The National Arbitration Forum, a private arbitration company that is used extensively by the debt collection industry to circumvent the court process, was sued yesterday by Lori Swanson, the Minnesota Attorney General. The allegations in the lawsuit, if true, will confirm consumer advocates’ worst suspicions about the NAF.
The NAF has long been the bane of consumer advocates because of a suspected bias against consumers. The forum has denied these allegations and repeatedly maintained that it is a neutral decision maker. But the new lawsuit alleges that NAF is financially tied to a New York hedge fund group that owns one of the nation’s largest debt collection operations:
- “The consumer also does not know—and the Forum hides from the public—that the Forum is financially affiliated with a New York hedge fund group that owns one of the country’s major debt collection enterprises. Beginning in 2006 and through 2007, Accretive, LLC (a family of New York hedge funds under the control of an investment manager named J. Michael Cline and his associates), engineered two transactions. In the first transaction, Accretive formed several private equity funds under the name “Agora” (meaning “Forum” in Greek), which in turn invested $42 million in the National Arbitration Forum and obtained governance rights in it. In the second transaction, three of the country’s largest debt collection law firms (Mann Bracken of Georgia, Wolpoff & Abramson of the District of Columbia, and Eskanos & Adler of California) merged into one large national law firm called Mann Bracken, LLP. Accretive then formed and funded (partly using federal money from the U.S. Small Business Administration) a debt collection agency called Axiant, LLC, which acquired the assets and collections operations of Mann Bracken.”
- “Through these transactions, the Accretive hedge fund group simultaneously took control of one of the country’s largest debt collectors and became affiliated with the Forum, the country’s largest debt collection arbitration company. In 2006, the Forum processed 214,000 consumer debt collection arbitration claims, of which 125,000—or nearly 60 percent—were filed by the law firms listed above. The Forum conceals its affiliations with the collections industry through extensive affirmative representations, material omissions, and layers of complex and opaque corporate structuring.”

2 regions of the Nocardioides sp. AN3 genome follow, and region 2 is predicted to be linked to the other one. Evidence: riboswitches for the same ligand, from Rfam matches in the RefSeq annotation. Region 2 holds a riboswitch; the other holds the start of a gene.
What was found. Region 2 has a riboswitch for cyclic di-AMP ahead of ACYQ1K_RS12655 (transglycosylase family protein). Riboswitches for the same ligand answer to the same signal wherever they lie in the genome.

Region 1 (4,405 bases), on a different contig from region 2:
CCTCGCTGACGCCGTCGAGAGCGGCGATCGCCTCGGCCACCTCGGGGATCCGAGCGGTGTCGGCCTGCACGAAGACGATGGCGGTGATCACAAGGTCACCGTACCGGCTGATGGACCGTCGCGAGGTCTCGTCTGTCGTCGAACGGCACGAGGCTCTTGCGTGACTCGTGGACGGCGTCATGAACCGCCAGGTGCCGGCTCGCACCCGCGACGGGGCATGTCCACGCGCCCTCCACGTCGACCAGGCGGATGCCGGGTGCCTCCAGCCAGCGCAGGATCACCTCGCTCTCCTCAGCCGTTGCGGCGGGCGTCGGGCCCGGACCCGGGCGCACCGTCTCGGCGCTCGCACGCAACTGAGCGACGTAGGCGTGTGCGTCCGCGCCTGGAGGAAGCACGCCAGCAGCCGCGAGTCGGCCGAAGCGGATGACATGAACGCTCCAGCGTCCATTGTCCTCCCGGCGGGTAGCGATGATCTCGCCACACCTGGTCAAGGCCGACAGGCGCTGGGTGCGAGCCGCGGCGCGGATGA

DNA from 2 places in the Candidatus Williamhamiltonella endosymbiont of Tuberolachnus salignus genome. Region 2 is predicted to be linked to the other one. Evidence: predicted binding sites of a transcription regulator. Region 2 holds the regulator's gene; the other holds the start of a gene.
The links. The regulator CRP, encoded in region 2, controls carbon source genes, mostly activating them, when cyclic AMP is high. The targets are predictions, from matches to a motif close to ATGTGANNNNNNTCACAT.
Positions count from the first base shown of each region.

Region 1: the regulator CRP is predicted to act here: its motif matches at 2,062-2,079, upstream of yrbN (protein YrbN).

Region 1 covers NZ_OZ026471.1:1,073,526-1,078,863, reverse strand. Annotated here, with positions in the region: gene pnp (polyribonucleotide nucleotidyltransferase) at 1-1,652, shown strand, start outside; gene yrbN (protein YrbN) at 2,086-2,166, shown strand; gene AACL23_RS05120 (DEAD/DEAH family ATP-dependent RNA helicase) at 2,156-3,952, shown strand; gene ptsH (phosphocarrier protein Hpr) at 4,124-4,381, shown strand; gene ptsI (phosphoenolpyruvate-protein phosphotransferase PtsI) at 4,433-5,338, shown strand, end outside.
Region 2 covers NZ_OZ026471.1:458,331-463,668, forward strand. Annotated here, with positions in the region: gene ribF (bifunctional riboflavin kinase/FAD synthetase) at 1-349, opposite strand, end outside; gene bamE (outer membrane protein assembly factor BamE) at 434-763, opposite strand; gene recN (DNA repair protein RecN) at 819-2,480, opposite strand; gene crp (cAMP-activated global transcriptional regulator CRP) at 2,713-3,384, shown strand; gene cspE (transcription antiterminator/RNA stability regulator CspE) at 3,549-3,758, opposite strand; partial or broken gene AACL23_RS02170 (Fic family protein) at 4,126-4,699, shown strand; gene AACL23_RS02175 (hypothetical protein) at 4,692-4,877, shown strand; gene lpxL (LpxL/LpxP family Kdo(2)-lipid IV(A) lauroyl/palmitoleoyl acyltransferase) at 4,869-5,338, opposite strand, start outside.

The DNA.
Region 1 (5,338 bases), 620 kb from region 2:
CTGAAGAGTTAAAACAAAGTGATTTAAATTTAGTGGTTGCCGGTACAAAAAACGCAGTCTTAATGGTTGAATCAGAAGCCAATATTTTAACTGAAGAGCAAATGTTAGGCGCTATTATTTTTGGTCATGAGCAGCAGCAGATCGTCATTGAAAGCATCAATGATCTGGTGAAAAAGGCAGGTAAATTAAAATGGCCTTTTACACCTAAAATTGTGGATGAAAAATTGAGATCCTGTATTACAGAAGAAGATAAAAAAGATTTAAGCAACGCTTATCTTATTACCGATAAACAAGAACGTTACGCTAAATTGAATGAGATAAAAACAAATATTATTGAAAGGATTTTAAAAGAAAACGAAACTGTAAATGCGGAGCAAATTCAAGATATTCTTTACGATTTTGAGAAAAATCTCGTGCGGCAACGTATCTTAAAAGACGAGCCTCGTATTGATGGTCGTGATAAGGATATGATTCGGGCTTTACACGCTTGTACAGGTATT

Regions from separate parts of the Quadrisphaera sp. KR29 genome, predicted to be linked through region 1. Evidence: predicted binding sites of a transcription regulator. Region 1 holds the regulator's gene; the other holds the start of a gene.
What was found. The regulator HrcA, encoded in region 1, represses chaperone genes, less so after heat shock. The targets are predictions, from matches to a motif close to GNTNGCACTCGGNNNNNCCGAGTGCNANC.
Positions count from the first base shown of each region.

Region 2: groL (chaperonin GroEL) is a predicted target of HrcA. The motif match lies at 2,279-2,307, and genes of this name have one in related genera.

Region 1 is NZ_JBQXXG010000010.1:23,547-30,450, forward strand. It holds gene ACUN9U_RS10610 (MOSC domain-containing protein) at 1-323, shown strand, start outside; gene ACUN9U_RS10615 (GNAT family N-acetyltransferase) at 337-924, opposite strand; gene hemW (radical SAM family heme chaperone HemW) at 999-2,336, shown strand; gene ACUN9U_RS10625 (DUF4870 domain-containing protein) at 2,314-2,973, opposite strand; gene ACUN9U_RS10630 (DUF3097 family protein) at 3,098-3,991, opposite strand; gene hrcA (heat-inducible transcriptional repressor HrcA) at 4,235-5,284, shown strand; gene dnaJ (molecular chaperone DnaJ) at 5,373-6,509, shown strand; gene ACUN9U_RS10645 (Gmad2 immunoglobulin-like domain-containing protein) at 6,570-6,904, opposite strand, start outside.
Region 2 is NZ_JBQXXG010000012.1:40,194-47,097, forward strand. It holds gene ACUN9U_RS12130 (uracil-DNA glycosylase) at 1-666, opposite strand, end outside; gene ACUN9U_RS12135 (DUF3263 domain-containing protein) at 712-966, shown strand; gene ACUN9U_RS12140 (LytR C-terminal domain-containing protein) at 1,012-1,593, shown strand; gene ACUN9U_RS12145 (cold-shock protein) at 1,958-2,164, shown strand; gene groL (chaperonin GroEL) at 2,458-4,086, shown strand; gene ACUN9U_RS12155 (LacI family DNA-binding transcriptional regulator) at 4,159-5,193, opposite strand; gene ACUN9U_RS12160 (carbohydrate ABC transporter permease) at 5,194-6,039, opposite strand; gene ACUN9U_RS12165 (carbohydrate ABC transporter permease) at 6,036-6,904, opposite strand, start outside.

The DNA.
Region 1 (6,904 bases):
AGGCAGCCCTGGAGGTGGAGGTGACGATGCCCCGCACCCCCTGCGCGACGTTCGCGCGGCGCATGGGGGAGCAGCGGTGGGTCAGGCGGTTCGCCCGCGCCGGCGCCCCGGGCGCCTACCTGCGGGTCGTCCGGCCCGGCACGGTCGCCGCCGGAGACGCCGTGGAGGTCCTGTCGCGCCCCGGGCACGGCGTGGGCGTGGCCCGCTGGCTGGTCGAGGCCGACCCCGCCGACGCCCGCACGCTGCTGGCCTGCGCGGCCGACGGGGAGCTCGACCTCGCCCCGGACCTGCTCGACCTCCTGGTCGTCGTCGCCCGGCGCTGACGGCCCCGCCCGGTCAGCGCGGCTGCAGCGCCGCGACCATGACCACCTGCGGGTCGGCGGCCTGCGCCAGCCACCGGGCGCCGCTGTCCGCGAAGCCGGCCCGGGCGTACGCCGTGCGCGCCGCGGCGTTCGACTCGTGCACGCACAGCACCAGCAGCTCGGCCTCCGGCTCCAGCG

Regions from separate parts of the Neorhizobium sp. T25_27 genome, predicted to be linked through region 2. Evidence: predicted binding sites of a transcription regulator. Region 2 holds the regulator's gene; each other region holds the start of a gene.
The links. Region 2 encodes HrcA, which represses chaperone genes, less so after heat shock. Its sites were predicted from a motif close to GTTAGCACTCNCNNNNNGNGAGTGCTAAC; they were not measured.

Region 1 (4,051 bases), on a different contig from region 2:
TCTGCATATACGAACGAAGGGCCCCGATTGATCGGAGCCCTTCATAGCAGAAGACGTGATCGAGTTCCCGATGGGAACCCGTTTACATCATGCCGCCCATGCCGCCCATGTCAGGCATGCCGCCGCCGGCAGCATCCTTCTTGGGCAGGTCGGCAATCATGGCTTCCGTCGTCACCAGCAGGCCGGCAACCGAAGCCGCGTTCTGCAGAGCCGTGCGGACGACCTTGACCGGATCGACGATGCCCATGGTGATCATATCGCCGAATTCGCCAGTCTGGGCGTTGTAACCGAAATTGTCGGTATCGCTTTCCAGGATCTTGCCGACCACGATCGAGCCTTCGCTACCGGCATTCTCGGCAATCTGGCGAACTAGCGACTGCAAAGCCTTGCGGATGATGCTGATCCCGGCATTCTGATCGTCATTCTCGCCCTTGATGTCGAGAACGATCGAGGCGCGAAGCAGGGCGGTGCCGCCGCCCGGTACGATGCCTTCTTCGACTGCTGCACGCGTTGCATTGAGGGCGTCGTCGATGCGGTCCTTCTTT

The lawsuit goes into great detail about the murky corporate web that has been created to hide this obvious conflict of interest from the public. The lawsuit further alleges that NAF, through a secret marketing campaign, encourages debt collectors to use arbitration to collect debts. One such marketing campaign, revealed in the lawsuit, lists the following benefits for debt collectors using NAF:
- “[t]he customer does not know what to expect from Arbitration and is more willing to pay;”
- “[t]hey [customers] ask you to explain what Arbitration is then basically hand you the money;” and
- “You have all the leverage and the customer really has little choice but to take care of this account.”
The lawsuit further alleges the NAF encourages debt collectors to include mandatory binding arbitration clauses in their contracts, and in some cases, provides sample arbitration clauses to certain debt collectors. There are also allegations about the creation of “talking points” to deflect questions about the NAF’s financial ties to the debt collection industry and allegations of the forum giving deliberately misleading answers to a reporter that questioned the forum’s ties with the hedge fund.
You can read the full text of the lawsuit here. Its long, but well worth the read if you’re interested in the gory details.
7/20/09 update: That didn’t take long. The Star-Tribune reports that Lori Swanson and the NAF have agreed to settle the lawsuit. And its a big win for Swanson. The NAF agreed to stop accepting any new consumer arbitration or taking part in processing or administrating any new consumer arbitration nationwide. The company must stop administering arbitration involving consumer debt including credit cards, consumer loans, utilities, telecommunications, health care and consumer leases. The forum will be allowed to continue to arbitrate internet domain name disputes and other business to business matters. The settlement takes effect on July 24, 2009. Under the terms of the NAF, the forum did not concede any liability for the accusations in Swanson’s lawsuit. My take on the situation: good riddance, NAF.
On the first day of the Sotomayor confirmation hearings, it seems appropriate to post this report on Judge Sotomayor’s record in consumer interest cases. The report contains discussion of Sotomayor’s rulings on debt collection, consumer arbitration, and unfair and deceptive trade practices, among other issues. Also, click here for a list of Judge Sotomayor’s consumer protection rulings.